One of my favorite passages from all of literature is on the last page of the novel.  Scout is fighting sleep as her father, Atticus, tucks her into bed.  She is trying to explain the end of her bedtime story, to prove that she was really listening: 

"'Yeah, and they all thought it was Stoner's Boy messin' up their clubhouse and throwin' ink all over it and...and they chased him n' never could catch him 'cause they didn't know what he looked like, and Atticus, when they finally saw him, why he hadn't done any of those things...Atticus, he was real nice.'

His hands were under my chin, pulling up the cover, tucking it around me.

'Most people are, Scout, when you finally see them.'"

As usual, Atticus manages to weave a memorable life lesson into an everyday interaction with his daughter.  (Love that man.)  I have reflected again and again on what Atticus says, "Most people are [real nice]...once you finally see them," and I couldn't agree more.

Which leads me back to those parent phone calls I made last night.

Now, in the past, you may have heard me rant about the ridiculous parents that I have to deal with in this profession...and it's true, some of them are ridiculous.  (Like the father who tried to tell me that it was a "coincidence" that his daughter's four-page essay was word-for-word identical to Spark Notes.)

Buuuutt, I think what Atticus says is true of students' parents too, and most of them are "real nice" once you give them a call.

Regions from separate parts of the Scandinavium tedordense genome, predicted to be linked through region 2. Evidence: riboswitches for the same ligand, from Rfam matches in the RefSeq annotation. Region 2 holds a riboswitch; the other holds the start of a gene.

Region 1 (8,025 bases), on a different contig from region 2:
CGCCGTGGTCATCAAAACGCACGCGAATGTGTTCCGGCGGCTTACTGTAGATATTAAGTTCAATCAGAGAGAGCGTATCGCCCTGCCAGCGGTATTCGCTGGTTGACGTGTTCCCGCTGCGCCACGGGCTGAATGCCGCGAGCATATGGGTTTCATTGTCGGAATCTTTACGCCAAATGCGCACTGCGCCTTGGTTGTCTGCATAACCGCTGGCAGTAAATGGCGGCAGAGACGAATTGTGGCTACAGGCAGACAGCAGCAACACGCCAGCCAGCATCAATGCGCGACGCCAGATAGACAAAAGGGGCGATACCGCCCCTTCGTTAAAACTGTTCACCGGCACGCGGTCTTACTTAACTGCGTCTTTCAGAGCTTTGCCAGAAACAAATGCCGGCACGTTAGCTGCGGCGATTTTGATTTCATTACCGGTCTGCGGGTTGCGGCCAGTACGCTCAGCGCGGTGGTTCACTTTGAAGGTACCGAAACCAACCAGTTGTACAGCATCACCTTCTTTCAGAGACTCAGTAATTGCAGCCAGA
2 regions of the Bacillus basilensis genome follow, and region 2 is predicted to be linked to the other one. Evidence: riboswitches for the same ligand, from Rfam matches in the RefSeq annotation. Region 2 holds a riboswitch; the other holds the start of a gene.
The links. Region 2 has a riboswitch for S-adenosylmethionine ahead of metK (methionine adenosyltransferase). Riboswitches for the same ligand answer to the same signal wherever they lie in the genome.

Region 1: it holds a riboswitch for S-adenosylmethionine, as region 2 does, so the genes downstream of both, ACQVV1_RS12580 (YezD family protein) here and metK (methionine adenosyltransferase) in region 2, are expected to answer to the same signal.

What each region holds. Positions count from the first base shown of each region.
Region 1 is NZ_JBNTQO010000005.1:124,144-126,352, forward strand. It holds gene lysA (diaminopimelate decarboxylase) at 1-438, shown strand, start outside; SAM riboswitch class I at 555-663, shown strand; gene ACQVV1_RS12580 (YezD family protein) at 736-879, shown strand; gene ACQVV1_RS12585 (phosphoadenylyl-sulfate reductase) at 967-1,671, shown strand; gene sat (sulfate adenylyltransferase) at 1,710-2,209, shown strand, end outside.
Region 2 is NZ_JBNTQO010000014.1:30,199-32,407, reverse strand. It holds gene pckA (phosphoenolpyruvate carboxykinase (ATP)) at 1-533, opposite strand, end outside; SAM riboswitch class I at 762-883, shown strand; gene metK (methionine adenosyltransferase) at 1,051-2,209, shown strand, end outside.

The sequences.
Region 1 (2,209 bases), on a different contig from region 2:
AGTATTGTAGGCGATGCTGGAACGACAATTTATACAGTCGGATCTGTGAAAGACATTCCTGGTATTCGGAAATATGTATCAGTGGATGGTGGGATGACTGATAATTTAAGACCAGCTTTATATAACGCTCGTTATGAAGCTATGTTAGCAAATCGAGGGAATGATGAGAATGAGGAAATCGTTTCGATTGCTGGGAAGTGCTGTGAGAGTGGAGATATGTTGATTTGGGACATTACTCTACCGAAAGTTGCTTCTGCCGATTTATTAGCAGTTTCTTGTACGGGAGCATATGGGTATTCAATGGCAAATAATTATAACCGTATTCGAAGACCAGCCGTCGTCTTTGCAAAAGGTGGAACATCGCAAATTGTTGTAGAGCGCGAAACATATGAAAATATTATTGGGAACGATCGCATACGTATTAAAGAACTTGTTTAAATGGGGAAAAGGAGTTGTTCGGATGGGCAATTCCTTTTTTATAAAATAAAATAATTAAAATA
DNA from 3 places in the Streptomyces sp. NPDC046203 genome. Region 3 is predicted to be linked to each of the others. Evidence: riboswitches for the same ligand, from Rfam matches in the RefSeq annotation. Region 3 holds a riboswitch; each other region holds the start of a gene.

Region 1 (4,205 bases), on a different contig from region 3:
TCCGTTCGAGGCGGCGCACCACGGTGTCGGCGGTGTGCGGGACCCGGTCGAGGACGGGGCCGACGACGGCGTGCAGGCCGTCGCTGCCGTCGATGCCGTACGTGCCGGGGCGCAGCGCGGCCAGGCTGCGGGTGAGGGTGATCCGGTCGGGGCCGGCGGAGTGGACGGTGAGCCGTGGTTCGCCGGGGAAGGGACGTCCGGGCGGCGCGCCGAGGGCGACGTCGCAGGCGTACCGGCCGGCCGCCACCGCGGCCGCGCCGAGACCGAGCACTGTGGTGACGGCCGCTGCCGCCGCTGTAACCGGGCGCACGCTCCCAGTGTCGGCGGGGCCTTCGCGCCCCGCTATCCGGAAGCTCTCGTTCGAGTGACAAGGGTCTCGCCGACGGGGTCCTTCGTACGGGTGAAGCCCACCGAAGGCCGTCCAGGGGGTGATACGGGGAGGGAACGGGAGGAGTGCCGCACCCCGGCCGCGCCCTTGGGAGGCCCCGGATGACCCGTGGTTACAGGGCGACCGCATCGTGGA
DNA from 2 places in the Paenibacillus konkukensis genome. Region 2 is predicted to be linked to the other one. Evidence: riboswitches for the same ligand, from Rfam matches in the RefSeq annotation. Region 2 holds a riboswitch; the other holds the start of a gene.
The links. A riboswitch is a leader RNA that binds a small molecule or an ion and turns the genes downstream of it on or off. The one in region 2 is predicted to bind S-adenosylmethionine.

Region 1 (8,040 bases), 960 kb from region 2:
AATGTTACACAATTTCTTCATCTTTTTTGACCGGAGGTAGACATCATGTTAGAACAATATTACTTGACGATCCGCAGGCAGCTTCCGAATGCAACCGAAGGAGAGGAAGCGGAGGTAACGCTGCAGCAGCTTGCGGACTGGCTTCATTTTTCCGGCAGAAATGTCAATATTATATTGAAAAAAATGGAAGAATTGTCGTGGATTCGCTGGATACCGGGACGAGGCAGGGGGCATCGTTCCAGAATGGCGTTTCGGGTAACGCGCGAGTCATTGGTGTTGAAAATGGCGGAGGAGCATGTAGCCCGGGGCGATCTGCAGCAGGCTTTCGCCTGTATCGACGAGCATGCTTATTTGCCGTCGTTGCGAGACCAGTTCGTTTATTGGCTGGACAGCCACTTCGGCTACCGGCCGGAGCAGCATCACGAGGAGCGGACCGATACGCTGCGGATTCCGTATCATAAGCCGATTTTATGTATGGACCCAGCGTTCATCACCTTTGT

Last night, I talked to one mom who adopted her son just a few years ago.  She had been his social worker since he was six, and she had seen him bounced from family to family due to his extreme behavior problems, and she finally said, "Enough is enough--you're coming to live with me!"  Now that he is in a stable environment with a mom and dad who care about him, he is recovering emotionally and socially...he still has a long way to go academically, but we are working with him, and he'll get there.  I got off the phone feeling so inspired by this mother.

And then I spoke to the father of another young man in my class.  English is his second language--his family moved here from a different country just a couple of years ago.  The father must be the jolliest man on the planet.  When I told him that I was his son's English teacher, he said in an exuberant voice and a thick accent, "Oh yes!  I remember your speech!"  At first I was quite confused, but then I realized that he must be referring to my presentation of the course at Back-to-School Night.  Ha!  He made me smile.  When I told him his son's grade, he said, "Oh that very bad.  Very bad.  He come see you tomorrow."  Which he did!  I love when parents get their kids moving in the right direction.

Good students, good schedule, good books, good's been a good year, Nelda.  A very good year.  Thank you for the letter and for the Kinder Bueno and for being my friend.

Rachel  (AKA "Mrs. Nielson")


  1. I thought my Grandma was the only woman alive named Nelda!

  2. Great post! I hadn't heard anything about school in forever because of the adoption/fertility stuff, so I'm glad that it's going so well!

  3. There is a girl in northern Utah who is sitting at her desk, smiling. Thank you! I'm so glad you're getting a chance to enjoy some aspects of teaching that you have heretofore not had much time to enjoy. I re-read TKAM a few months ago, and I love love love the last line about "and he would be there when Jem waked up in the morning." Thanks! A mere colon and parenthesis cannot convey my happiness, but that is what we have :)

  4. I LOVE this post. I am so glad you are happy teaching this year! I want to go write down what I like about teaching now . . .